17. Esplanade Park is right in the heart of the business district and a popular outdoor relaxation area

  18. The Old Supreme Court stands on the site of the old Hotel de L’Europe, which was a rival of the Raffles Hotel, until it went bankrupt in the 1930s. During the Japanese occupation, this was their Headquarters. It was also from here in 1945 that Lord Mountbatten accepted the Japanese surrender

  19. In 2002 Esplanade Park was the centre of controversy when the “Esplanade – Theatres on the Park” were built. The huge spiked shells of the complex (which are said to have an appearance similar to a durian (a tropical fruit) or the eyes of a fly) contain an outdoor theatre, a recital studio, a performing arts library, shopping mall, as well as a Concert Hall and Theatre

  20. The Old Raffles Hotel which was built in 1887 to accommodate the increasing upper-class trade, Raffles Hotel was originally only a couple of bungalows with 10 rooms – how different it is today!!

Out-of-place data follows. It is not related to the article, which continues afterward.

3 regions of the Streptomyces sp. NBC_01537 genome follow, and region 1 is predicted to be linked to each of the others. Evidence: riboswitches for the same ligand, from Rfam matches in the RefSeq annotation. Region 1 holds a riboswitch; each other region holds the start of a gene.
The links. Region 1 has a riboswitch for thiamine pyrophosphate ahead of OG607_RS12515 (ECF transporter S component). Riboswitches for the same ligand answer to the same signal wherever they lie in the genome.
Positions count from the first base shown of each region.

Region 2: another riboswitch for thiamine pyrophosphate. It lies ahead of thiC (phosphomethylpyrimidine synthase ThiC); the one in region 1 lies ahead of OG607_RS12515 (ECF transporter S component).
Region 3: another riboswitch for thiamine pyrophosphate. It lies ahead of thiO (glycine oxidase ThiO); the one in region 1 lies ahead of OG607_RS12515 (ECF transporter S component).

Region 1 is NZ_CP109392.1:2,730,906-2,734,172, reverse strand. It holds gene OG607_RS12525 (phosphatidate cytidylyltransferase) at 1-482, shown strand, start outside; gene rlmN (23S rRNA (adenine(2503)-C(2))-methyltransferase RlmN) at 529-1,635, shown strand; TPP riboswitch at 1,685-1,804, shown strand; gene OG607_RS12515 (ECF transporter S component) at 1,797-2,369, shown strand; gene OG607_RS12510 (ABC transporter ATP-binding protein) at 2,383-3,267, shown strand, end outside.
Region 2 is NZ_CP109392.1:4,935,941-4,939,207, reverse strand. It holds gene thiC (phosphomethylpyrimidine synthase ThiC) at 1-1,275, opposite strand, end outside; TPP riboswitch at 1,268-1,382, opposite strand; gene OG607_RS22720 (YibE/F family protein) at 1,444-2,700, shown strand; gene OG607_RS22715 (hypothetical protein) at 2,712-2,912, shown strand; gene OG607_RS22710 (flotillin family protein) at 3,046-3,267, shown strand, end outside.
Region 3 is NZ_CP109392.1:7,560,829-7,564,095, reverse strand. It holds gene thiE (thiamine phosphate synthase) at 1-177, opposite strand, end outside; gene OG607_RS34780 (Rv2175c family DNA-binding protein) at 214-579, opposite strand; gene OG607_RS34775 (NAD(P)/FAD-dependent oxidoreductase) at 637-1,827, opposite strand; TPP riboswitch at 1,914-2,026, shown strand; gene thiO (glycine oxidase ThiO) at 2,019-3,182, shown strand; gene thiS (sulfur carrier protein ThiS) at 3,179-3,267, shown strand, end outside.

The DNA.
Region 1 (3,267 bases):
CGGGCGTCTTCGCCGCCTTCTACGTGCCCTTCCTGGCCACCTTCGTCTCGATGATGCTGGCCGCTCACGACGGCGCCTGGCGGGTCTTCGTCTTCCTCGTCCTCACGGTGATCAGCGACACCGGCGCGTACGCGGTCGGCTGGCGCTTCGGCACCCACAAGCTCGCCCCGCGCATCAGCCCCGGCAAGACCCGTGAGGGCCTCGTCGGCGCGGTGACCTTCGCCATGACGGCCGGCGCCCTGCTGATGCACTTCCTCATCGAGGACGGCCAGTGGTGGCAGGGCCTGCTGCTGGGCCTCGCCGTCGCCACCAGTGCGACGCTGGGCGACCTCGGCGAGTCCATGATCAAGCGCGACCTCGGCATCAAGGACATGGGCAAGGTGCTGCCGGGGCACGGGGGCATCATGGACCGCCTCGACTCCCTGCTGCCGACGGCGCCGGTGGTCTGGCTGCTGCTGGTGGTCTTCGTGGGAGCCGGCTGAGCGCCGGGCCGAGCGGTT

21. The owners (four Armenian brothers named Sarkies) added a pair of wings and completed the main building with reading rooms, verandas, dining rooms, a grand lobby, the Bar and Billiards Room, a ballroom, and a string of shops. • Come the 1920s, Raffles was the place to be seen and vacancies were unheard of

  22. In 1987 the Government declared Raffles Hotel a National Monument and the start of a renovation project which cost around 160 million Singaporean Dollars

  23. The National Museum of Singapore is the oldest museum of Singapore dating from 1823, when Raffles himself first suggested the idea of a museum for the Island